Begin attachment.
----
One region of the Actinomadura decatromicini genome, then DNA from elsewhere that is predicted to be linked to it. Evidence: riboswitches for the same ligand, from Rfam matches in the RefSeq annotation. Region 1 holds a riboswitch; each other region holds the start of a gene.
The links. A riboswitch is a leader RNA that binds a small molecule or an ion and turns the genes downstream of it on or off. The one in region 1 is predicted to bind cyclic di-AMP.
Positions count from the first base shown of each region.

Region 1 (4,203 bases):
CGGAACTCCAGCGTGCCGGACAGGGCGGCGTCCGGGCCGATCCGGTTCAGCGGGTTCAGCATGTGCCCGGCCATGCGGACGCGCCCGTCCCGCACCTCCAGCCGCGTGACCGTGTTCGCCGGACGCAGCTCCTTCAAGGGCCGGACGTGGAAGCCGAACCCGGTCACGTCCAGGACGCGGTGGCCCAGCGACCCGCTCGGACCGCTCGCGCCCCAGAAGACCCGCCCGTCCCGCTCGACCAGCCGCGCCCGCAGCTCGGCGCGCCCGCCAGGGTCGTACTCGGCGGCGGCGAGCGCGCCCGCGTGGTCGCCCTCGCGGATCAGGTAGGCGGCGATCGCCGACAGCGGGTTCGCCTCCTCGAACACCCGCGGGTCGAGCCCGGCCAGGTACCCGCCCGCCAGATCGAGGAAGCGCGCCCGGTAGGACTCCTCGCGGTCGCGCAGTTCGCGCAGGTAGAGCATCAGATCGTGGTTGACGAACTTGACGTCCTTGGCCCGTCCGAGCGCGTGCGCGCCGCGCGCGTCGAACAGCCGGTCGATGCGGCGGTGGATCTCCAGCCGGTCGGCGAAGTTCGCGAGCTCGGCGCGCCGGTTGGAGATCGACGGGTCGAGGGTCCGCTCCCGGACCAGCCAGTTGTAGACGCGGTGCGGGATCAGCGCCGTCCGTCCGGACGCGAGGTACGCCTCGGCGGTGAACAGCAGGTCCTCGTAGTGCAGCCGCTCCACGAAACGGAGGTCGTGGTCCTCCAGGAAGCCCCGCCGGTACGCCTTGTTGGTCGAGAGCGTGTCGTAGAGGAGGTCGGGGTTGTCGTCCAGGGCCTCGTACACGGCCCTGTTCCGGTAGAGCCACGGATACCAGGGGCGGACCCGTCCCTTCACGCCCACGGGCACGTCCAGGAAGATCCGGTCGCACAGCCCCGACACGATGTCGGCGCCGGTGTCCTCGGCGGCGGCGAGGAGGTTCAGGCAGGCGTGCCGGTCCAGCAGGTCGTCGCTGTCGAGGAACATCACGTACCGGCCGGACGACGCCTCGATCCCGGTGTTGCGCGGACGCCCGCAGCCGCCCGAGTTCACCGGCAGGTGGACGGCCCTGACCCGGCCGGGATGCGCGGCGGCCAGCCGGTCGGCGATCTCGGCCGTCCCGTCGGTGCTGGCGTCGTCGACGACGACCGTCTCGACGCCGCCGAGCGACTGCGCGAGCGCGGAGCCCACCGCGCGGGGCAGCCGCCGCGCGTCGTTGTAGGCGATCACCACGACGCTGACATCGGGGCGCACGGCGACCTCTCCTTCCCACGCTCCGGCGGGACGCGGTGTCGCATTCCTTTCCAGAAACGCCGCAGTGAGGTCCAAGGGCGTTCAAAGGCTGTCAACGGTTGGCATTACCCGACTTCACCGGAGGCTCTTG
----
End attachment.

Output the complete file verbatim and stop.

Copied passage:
One region of the Actinomadura decatromicini genome, then DNA from elsewhere that is predicted to be linked to it. Evidence: riboswitches for the same ligand, from Rfam matches in the RefSeq annotation. Region 1 holds a riboswitch; each other region holds the start of a gene.
The links. A riboswitch is a leader RNA that binds a small molecule or an ion and turns the genes downstream of it on or off. The one in region 1 is predicted to bind cyclic di-AMP.
Positions count from the first base shown of each region.

Region 1 (4,203 bases):
CGGAACTCCAGCGTGCCGGACAGGGCGGCGTCCGGGCCGATCCGGTTCAGCGGGTTCAGCATGTGCCCGGCCATGCGGACGCGCCCGTCCCGCACCTCCAGCCGCGTGACCGTGTTCGCCGGACGCAGCTCCTTCAAGGGCCGGACGTGGAAGCCGAACCCGGTCACGTCCAGGACGCGGTGGCCCAGCGACCCGCTCGGACCGCTCGCGCCCCAGAAGACCCGCCCGTCCCGCTCGACCAGCCGCGCCCGCAGCTCGGCGCGCCCGCCAGGGTCGTACTCGGCGGCGGCGAGCGCGCCCGCGTGGTCGCCCTCGCGGATCAGGTAGGCGGCGATCGCCGACAGCGGGTTCGCCTCCTCGAACACCCGCGGGTCGAGCCCGGCCAGGTACCCGCCCGCCAGATCGAGGAAGCGCGCCCGGTAGGACTCCTCGCGGTCGCGCAGTTCGCGCAGGTAGAGCATCAGATCGTGGTTGACGAACTTGACGTCCTTGGCCCGTCCGAGCGCGTGCGCGCCGCGCGCGTCGAACAGCCGGTCGATGCGGCGGTGGATCTCCAGCCGGTCGGCGAAGTTCGCGAGCTCGGCGCGCCGGTTGGAGATCGACGGGTCGAGGGTCCGCTCCCGGACCAGCCAGTTGTAGACGCGGTGCGGGATCAGCGCCGTCCGTCCGGACGCGAGGTACGCCTCGGCGGTGAACAGCAGGTCCTCGTAGTGCAGCCGCTCCACGAAACGGAGGTCGTGGTCCTCCAGGAAGCCCCGCCGGTACGCCTTGTTGGTCGAGAGCGTGTCGTAGAGGAGGTCGGGGTTGTCGTCCAGGGCCTCGTACACGGCCCTGTTCCGGTAGAGCCACGGATACCAGGGGCGGACCCGTCCCTTCACGCCCACGGGCACGTCCAGGAAGATCCGGTCGCACAGCCCCGACACGATGTCGGCGCCGGTGTCCTCGGCGGCGGCGAGGAGGTTCAGGCAGGCGTGCCGGTCCAGCAGGTCGTCGCTGTCGAGGAACATCACGTACCGGCCGGACGACGCCTCGATCCCGGTGTTGCGCGGACGCCCGCAGCCGCCCGAGTTCACCGGCAGGTGGACGGCCCTGACCCGGCCGGGATGCGCGGCGGCCAGCCGGTCGGCGATCTCGGCCGTCCCGTCGGTGCTGGCGTCGTCGACGACGACCGTCTCGACGCCGCCGAGCGACTGCGCGAGCGCGGAGCCCACCGCGCGGGGCAGCCGCCGCGCGTCGTTGTAGGCGATCACCACGACGCTGACATCGGGGCGCACGGCGACCTCTCCTTCCCACGCTCCGGCGGGACGCGGTGTCGCATTCCTTTCCAGAAACGCCGCAGTGAGGTCCAAGGGCGTTCAAAGGCTGTCAACGGTTGGCATTACCCGACTTCACCGGAGGCTCTTG